As of April 2015, certain qualifying adults and children who live in Georgia were granted the right to possess up to 20 fluid ounces of cannabis-based oil with 5% or less THC content. This began the Low THC Oil Program, which grants individuals a card to carry that protects them from arrest if they are found to possess oils that are protected by the program.

Though the law was enacted nearly four years ago, there still remains some mystery shrouding the subject. In this article, we will answer the most frequently asked questions regarding the state’s restrictive medical cannabis program.

How Does the Low THC Oil Program Compare to Other State Programs?

When compared to the medical cannabis programs enacted in other states, Georgia’s Low THC Oil Program is rather short-reaching. It does not allow for the use of other medical cannabis-based products such as flowers or edibles and has a far lower percentage of THC (the psychoactive component of cannabis) than other states have previously or currently allowed.

The law also does not allow doctors to make recommendations for medical cannabis, nor does it allow establishments to sell the oils within Georgia. The function of the law is only to protect those possessing the oils from prosecution and arrest.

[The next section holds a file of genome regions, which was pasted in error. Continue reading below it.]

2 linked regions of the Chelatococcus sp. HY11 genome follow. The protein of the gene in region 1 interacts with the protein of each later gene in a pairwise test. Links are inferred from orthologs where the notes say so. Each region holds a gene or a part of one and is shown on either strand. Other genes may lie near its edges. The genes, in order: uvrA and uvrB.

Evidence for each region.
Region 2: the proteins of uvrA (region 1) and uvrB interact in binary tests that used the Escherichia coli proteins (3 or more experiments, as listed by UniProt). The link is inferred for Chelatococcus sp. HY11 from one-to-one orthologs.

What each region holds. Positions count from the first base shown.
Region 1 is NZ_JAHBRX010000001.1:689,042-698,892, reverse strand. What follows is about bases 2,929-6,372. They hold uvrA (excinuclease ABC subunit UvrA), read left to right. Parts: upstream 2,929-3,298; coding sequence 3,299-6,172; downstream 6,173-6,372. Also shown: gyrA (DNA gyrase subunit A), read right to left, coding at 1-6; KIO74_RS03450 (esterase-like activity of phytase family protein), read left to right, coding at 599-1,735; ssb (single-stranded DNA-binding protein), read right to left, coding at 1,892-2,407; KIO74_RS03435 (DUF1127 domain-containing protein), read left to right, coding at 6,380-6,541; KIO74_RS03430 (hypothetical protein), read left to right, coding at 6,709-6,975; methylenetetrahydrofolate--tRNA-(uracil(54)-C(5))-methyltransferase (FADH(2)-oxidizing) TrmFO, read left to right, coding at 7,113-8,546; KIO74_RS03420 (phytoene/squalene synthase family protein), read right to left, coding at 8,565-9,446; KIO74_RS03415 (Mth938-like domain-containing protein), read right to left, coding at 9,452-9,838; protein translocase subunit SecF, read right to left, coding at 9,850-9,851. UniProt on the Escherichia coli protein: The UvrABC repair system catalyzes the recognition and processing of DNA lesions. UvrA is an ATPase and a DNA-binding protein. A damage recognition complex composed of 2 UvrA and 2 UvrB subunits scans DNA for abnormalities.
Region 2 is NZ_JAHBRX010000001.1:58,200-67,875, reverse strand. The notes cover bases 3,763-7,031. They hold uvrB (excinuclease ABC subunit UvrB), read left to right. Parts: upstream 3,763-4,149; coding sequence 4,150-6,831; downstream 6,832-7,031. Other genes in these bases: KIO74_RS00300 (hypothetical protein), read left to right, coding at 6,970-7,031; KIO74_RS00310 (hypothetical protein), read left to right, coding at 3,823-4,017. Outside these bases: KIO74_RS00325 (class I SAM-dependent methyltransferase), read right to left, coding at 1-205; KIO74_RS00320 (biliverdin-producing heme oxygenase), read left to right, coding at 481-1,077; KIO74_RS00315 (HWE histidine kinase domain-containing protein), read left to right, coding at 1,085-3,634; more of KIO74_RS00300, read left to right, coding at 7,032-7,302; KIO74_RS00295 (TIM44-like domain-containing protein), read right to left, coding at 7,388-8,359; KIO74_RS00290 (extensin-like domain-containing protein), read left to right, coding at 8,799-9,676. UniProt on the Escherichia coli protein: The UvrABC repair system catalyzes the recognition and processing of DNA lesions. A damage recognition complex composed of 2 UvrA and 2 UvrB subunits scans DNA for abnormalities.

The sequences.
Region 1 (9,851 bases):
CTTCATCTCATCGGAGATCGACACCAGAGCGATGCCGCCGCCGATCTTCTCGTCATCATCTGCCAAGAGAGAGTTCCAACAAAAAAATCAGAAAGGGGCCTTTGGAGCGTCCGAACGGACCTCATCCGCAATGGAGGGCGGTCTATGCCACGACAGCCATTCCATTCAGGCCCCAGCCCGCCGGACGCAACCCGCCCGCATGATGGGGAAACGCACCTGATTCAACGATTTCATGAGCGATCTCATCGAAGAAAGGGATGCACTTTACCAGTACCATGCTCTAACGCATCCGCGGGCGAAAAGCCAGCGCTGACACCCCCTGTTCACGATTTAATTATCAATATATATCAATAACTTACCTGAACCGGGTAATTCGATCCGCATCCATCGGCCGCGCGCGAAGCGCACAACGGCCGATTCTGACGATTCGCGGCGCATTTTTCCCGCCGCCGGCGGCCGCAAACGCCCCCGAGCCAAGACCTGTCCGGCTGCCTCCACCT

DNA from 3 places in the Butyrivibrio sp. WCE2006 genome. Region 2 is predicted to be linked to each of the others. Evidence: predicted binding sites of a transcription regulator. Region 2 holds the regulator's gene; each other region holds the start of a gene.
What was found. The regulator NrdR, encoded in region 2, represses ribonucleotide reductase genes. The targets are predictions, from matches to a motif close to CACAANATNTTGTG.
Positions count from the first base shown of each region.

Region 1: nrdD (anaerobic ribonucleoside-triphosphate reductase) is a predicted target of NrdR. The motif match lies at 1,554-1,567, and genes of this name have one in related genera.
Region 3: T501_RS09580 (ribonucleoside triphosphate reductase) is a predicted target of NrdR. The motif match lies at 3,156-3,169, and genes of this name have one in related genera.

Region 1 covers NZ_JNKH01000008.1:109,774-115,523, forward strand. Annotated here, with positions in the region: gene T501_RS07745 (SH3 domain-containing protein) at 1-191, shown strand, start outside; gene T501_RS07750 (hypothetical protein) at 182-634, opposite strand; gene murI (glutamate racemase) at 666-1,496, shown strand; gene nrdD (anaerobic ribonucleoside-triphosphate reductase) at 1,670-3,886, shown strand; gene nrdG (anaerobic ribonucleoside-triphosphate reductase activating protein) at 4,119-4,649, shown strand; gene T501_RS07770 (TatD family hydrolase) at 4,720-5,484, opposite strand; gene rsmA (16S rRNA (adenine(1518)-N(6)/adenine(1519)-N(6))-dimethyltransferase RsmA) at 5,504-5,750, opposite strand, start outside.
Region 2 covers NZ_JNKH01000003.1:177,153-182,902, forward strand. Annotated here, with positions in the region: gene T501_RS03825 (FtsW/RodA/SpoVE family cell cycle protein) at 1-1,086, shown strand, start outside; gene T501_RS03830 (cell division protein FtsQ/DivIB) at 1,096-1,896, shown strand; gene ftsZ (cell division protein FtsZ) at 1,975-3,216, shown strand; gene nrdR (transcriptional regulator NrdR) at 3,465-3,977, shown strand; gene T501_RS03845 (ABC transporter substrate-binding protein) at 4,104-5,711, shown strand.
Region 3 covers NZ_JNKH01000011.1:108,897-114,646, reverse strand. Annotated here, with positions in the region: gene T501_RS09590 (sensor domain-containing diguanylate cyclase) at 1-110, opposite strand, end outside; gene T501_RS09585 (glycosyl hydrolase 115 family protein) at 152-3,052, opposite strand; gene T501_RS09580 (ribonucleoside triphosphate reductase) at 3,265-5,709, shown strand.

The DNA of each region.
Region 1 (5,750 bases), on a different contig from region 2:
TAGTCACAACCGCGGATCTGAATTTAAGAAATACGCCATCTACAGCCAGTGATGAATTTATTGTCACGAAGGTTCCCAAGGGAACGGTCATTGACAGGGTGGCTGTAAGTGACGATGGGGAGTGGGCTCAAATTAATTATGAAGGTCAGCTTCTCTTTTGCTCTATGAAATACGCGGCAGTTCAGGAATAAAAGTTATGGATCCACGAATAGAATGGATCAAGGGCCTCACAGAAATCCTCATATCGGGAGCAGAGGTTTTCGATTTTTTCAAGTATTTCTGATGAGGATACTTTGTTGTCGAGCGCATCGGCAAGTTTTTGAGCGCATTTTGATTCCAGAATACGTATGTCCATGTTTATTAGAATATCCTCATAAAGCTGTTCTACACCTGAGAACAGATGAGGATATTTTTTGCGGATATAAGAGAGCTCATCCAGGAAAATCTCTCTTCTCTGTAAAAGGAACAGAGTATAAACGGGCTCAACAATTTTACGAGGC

Who Qualifies for the Low THC Oil Program?

Adults and parents/legal guardians of others (both adults and children) may qualify for the program if the relevant individual has one of the conditions covered by the program. These conditions range from autism to end-stage cancer. If the patient suffers from one or more of the covered conditions and have lived in Georgia for at least one year, they may qualify for the program.

What Happens if More than One Caretaker is Trying to Get Coverage Under the Program?

If more than one person is caring for a child or adult dependent, all individuals may register for the card.

How Much Does It Cost to Obtain the Program Card?

Each card carries a $25 fee, due at the time of pick-up.

What Must be Done to Obtain the Program Card?

The patient’s physician will submit two forms to the state’s Department of Health’s Vital Records Department. The first form is a waiver, signed by both the physician and their patient. The second is a certification form, signed by the physician.

How Do I Obtain the Card When Approved?

If the individual is approved for the card, they will be contacted by a state official. This official will then tell them the most convenient location for them to pick up their Low THC Oil Program card.